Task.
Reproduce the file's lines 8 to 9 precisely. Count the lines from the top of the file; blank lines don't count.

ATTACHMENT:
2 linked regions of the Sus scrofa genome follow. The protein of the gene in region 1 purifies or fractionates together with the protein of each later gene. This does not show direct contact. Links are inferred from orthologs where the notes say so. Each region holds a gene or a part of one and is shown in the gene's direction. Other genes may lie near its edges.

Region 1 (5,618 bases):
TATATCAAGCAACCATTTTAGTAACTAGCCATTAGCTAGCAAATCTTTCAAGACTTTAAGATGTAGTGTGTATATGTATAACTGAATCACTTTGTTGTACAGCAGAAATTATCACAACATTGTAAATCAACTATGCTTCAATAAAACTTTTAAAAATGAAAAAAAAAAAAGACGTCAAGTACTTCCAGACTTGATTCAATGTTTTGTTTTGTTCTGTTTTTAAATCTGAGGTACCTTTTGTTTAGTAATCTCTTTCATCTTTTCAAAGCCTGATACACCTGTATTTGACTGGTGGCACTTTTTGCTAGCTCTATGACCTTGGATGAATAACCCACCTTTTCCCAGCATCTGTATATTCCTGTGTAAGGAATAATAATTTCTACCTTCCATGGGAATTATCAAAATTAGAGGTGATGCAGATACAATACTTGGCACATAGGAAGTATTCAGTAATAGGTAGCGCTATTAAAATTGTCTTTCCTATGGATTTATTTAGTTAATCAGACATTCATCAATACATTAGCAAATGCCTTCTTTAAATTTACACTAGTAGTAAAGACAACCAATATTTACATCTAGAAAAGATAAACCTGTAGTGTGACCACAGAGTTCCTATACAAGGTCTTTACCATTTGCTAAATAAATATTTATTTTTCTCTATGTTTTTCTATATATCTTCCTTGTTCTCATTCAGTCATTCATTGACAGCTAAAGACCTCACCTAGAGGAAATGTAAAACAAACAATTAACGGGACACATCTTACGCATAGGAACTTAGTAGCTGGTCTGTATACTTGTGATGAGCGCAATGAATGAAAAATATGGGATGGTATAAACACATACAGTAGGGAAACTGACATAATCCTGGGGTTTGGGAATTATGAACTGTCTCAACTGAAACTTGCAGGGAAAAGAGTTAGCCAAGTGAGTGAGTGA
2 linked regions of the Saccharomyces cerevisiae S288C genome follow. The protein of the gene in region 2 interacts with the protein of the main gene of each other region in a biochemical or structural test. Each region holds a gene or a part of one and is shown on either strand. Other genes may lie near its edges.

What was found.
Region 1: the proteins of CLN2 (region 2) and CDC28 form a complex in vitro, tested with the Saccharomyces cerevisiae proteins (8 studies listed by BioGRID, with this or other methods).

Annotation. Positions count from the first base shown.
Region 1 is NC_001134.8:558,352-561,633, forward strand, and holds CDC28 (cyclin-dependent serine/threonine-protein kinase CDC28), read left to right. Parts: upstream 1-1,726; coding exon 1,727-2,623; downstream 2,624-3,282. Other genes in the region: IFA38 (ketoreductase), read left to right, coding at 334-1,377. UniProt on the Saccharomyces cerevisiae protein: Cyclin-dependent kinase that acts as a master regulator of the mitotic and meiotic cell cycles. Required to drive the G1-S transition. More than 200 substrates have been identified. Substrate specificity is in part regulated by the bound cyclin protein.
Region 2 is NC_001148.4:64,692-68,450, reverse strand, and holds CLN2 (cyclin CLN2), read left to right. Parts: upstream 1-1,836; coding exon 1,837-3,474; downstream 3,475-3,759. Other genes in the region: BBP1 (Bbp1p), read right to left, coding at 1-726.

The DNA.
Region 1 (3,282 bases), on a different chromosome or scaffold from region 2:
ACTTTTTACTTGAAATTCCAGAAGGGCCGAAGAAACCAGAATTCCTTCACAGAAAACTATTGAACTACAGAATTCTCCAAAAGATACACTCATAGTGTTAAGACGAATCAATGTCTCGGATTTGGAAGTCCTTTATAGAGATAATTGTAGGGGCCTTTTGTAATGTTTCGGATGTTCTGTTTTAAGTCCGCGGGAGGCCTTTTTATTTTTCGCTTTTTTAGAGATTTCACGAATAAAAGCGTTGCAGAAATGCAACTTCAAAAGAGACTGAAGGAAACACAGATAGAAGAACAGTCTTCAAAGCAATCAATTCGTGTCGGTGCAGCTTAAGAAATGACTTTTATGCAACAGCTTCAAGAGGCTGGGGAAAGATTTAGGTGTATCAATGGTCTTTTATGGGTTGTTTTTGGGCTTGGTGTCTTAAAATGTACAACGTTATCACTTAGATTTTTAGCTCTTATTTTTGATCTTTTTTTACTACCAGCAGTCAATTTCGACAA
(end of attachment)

Region 1 is NC_001134.8:558,352-561,633, forward strand, and holds CDC28 (cyclin-dependent serine/threonine-protein kinase CDC28), read left to right. Parts: upstream 1-1,726; coding exon 1,727-2,623; downstream 2,624-3,282. Other genes in the region: IFA38 (ketoreductase), read left to right, coding at 334-1,377. UniProt on the Saccharomyces cerevisiae protein: Cyclin-dependent kinase that acts as a master regulator of the mitotic and meiotic cell cycles. Required to drive the G1-S transition. More than 200 substrates have been identified. Substrate specificity is in part regulated by the bound cyclin protein.
Region 2 is NC_001148.4:64,692-68,450, reverse strand, and holds CLN2 (cyclin CLN2), read left to right. Parts: upstream 1-1,836; coding exon 1,837-3,474; downstream 3,475-3,759. Other genes in the region: BBP1 (Bbp1p), read right to left, coding at 1-726.